Contract Size

AAA

DEFINITION of 'Contract Size'

The deliverable quantity of commodities or financial instruments underlying futures and option contracts that are traded on an exchange. The contract size is standardized for such futures and options contracts, and varies depending on the commodity or instrument that is traded. The contract size also determines the dollar value of a unit move in the underlying commodity or instrument.

INVESTOPEDIA EXPLAINS 'Contract Size'

The contract size of most equity option contracts is 100 shares. However, the contract size for commodities and financial instruments such as currencies and interest rate futures varies widely. For example, the contract size for a Canadian dollar futures contract is C$100,000, while the size of a soybean contract traded on the Chicago Board of Trade is 5,000 bushels.

The size of a gold futures contract on the COMEX is 100 ounces. Therefore, each $1 move in the price of gold translates into a $100 change in the value of the gold futures contract.

RELATED TERMS
  1. Forward Contract

    A customized contract between two parties to buy or sell an asset ...
  2. Underlying

    1. In derivatives, the security that must be delivered when a ...
  3. Option

    A financial derivative that represents a contract sold by one ...
  4. Put

    An option contract giving the owner the right, but not the obligation, ...
  5. Strike Price

    The price at which a specific derivative contract can be exercised. ...
  6. Average Daily Trading Volume - ...

    The average amount of individual securities traded in a day or ...
Related Articles
  1. Getting Started In Foreign Exchange ...
    Forex Education

    Getting Started In Foreign Exchange ...

  2. Interpreting Volume For The Futures ...
    Options & Futures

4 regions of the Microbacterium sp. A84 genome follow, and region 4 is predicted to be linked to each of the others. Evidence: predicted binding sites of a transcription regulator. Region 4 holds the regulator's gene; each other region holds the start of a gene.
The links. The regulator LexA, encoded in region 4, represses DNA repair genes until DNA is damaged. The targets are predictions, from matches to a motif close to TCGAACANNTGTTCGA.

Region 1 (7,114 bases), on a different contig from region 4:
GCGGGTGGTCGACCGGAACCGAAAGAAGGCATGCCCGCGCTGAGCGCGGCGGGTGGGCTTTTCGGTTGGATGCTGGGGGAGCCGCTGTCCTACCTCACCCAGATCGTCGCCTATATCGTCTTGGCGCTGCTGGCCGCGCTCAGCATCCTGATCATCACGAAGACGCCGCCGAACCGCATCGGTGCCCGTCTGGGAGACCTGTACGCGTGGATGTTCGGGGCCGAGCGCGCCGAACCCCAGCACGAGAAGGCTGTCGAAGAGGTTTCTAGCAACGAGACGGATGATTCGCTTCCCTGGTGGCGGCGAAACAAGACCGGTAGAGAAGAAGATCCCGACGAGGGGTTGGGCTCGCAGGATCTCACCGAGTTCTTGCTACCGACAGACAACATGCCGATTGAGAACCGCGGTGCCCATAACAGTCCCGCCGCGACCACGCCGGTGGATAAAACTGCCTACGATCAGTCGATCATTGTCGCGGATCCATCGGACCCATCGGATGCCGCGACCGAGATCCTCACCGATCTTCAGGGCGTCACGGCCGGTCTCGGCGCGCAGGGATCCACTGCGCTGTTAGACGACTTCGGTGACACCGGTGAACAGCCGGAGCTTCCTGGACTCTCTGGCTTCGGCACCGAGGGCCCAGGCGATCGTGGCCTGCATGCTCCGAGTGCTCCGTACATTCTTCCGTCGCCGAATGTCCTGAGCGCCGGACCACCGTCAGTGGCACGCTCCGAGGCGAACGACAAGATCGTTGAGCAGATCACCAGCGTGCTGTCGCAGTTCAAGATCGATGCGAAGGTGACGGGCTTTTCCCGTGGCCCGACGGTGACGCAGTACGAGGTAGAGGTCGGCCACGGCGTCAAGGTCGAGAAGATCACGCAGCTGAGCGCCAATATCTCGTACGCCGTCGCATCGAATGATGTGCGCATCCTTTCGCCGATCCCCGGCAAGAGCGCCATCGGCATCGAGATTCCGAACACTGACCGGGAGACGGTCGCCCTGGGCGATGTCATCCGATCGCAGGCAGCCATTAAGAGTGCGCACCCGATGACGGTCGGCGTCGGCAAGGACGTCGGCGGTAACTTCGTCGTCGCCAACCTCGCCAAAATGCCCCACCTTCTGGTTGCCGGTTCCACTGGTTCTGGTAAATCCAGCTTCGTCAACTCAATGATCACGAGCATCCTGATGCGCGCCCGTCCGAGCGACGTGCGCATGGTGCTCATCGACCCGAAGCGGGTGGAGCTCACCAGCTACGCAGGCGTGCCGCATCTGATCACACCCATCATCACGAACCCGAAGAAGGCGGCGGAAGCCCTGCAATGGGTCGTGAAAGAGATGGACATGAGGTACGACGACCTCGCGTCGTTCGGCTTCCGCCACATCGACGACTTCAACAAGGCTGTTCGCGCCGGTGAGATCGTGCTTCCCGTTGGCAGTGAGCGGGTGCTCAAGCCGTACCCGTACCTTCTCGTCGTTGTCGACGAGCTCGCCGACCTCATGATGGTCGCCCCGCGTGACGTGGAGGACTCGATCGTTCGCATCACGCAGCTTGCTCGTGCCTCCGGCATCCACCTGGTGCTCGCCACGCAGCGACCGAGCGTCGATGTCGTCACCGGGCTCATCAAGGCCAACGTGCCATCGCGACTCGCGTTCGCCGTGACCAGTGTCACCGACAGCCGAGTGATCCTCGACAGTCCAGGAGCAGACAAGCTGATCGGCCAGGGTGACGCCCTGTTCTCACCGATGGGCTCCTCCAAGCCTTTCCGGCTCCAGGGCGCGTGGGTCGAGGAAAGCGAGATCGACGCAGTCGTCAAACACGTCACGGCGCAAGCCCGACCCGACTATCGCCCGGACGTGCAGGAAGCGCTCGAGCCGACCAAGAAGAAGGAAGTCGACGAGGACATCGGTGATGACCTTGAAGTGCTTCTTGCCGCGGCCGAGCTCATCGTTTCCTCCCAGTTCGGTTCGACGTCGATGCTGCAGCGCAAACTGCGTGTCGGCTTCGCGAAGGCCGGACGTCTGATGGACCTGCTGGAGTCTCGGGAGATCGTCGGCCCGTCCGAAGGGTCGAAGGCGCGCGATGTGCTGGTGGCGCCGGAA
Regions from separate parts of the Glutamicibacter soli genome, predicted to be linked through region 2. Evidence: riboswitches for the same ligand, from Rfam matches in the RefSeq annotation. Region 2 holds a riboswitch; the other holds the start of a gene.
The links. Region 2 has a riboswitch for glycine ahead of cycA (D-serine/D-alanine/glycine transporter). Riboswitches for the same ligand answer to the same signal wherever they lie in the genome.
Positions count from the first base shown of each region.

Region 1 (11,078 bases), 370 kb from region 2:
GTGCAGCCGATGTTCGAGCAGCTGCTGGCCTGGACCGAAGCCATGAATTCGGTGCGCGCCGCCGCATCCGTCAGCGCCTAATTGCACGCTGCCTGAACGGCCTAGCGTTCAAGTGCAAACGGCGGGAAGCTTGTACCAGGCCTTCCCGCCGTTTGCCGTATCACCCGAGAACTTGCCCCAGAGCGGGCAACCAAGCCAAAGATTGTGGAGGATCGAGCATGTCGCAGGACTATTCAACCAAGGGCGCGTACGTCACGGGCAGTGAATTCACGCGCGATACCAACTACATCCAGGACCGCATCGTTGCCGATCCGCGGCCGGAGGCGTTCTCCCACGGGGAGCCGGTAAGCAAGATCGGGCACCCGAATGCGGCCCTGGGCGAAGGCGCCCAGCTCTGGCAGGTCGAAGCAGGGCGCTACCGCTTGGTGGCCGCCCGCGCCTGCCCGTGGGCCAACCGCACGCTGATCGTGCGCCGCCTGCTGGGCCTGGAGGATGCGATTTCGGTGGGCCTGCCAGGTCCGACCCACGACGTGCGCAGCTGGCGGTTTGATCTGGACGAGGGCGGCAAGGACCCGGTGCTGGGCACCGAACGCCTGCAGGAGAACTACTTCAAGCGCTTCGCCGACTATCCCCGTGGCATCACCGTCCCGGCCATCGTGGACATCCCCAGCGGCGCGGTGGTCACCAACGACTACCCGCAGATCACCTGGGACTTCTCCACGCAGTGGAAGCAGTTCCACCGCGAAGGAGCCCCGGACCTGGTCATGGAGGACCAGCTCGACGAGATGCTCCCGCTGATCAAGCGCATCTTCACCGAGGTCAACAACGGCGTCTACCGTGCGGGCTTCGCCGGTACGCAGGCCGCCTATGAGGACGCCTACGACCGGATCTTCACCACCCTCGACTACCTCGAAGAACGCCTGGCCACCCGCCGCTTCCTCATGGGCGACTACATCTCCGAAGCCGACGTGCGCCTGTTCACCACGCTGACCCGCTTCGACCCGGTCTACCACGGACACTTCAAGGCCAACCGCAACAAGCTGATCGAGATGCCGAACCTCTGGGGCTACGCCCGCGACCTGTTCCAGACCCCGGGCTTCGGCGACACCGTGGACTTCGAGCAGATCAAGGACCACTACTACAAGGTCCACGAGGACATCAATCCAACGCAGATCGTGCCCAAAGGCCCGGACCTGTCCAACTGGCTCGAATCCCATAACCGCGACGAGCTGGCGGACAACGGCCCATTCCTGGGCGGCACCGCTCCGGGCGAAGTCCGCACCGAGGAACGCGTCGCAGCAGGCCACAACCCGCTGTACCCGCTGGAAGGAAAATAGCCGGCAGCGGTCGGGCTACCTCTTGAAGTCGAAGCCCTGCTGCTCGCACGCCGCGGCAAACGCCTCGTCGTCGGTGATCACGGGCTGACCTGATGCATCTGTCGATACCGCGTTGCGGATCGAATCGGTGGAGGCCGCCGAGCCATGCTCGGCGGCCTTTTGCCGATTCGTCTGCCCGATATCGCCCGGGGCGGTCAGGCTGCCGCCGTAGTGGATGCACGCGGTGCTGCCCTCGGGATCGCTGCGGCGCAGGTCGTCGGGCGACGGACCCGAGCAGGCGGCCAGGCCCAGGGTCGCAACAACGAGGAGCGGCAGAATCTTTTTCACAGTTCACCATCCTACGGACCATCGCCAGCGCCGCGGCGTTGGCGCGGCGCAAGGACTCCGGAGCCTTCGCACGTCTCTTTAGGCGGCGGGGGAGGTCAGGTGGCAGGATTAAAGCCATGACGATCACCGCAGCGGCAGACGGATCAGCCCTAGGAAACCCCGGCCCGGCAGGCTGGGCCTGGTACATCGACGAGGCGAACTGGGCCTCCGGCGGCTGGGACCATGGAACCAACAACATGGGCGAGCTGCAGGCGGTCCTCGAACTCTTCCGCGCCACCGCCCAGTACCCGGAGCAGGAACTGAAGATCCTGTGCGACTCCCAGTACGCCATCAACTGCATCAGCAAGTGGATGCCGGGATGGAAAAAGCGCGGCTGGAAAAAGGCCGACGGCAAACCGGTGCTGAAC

Interpreting Volume For The Futures ...

  3. Vertical Bull and Bear Credit Spreads
    Options & Futures

    Vertical Bull and Bear Credit Spreads

  4. How Does Your Margin Grow?
    Options & Futures

    How Does Your Margin Grow?

Hot Definitions
  1. Leading Indicator

    A measurable economic factor that changes before the economy starts to follow a particular pattern or trend. Leading indicators ...
  2. Wage-Price Spiral

    A macroeconomic theory to explain the cause-and-effect relationship between rising wages and rising prices, or inflation. ...
  3. Accelerated Depreciation

    Any method of depreciation used for accounting or income tax purposes that allows greater deductions in the earlier years ...
  4. Call Risk

    The risk, faced by a holder of a callable bond, that a bond issuer will take advantage of the callable bond feature and redeem ...
  5. Parity Price

    When the price of an asset is directly linked to another price. Examples of parity price are: 1. Convertibles - the price ...
  6. Earnings Multiplier

    An adjustment made to a company's P/E ratio that takes into account current interest rates. The earnings multiplier is used ...
Trading Center